"He is an exemplary professional with an impeccable public service record and extensive knowledge of health and human services. In addition, his experience with the auditing process will help create a more efficient and cost effective system that will monitor the delivery of crucial services across the state. I look forward to working with Jim as we continue to put the needs of New Yorkers first."

For 23 years, Cox has worked in the U.S. Health and Human Services Office of the Inspector General's Office of Audit Services. He served most recently as Regional Inspector General for Region V, which consists of six Midwestern states.

In this role, he coordinated national and regional audits for Medicare and Medicaid, and helped create a joint Department of Justice and Health and Human Services task force to combat waste, fraud and abuse in government programs.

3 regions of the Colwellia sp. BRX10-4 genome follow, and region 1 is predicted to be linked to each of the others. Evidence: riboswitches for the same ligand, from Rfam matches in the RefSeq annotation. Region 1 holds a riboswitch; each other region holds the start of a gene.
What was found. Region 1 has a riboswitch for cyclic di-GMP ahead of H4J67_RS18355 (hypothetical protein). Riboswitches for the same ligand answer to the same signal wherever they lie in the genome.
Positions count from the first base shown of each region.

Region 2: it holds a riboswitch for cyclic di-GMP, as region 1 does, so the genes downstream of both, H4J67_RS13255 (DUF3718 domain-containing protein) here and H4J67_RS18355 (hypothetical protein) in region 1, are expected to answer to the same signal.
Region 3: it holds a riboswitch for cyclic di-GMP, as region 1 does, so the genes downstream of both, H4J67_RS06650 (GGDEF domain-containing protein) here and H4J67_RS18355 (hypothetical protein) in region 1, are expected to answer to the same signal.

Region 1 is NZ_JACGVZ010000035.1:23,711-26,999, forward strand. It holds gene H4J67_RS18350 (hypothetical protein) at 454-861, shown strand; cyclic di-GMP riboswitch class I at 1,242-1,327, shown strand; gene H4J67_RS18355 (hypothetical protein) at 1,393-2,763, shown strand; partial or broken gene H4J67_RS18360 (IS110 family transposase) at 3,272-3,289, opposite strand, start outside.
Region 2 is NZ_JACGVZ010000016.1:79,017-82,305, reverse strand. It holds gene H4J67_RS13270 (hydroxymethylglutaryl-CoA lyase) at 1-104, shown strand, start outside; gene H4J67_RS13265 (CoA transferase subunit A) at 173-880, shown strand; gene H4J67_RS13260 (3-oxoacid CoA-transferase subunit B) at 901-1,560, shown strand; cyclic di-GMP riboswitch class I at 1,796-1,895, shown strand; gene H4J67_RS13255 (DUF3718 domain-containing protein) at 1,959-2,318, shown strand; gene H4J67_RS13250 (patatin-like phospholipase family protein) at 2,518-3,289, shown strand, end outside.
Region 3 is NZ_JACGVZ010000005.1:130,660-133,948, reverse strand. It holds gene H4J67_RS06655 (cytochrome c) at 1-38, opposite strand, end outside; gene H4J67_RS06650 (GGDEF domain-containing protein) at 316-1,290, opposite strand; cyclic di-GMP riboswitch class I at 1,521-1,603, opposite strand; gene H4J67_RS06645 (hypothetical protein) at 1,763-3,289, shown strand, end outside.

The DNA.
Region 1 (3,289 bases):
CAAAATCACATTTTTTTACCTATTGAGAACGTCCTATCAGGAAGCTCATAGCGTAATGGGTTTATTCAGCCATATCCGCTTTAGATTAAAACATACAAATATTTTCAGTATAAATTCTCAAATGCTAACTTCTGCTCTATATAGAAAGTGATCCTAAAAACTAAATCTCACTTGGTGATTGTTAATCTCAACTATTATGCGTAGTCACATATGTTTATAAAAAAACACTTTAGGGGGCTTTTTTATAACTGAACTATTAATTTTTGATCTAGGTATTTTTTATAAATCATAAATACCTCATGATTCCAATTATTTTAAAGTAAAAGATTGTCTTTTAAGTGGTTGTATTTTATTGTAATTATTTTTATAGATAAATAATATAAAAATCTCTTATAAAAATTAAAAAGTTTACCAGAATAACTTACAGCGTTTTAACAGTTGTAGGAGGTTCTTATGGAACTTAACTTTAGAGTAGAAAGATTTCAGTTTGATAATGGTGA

Previously, Cox was Supervisory Auditor for Region II, responsible for three field offices; Puerto Rico, New York City, and Albany. He organized joint efforts between Federal and State law enforcement and auditing agencies, including the Federal Bureau of Investigations, New York State Office of the Comptroller, and the Medicaid Fraud Control Unit.

He also served as National Audit Manager, during which nine audit reports were issued resulting in disallowances totaling $35 million. Prior, he was a Senior Auditor in the Albany Field Office.

Cox received his B.A. from Russell Sage College in 1988. He was a recipient of the Association of Governmental Accountant's (AGA) National President's Award and was named AGA's Financial Manager of the Year.

He has served as Chapter President of the AGA, during which the New York Capital Chapter received many awards including the national Chapter Education award.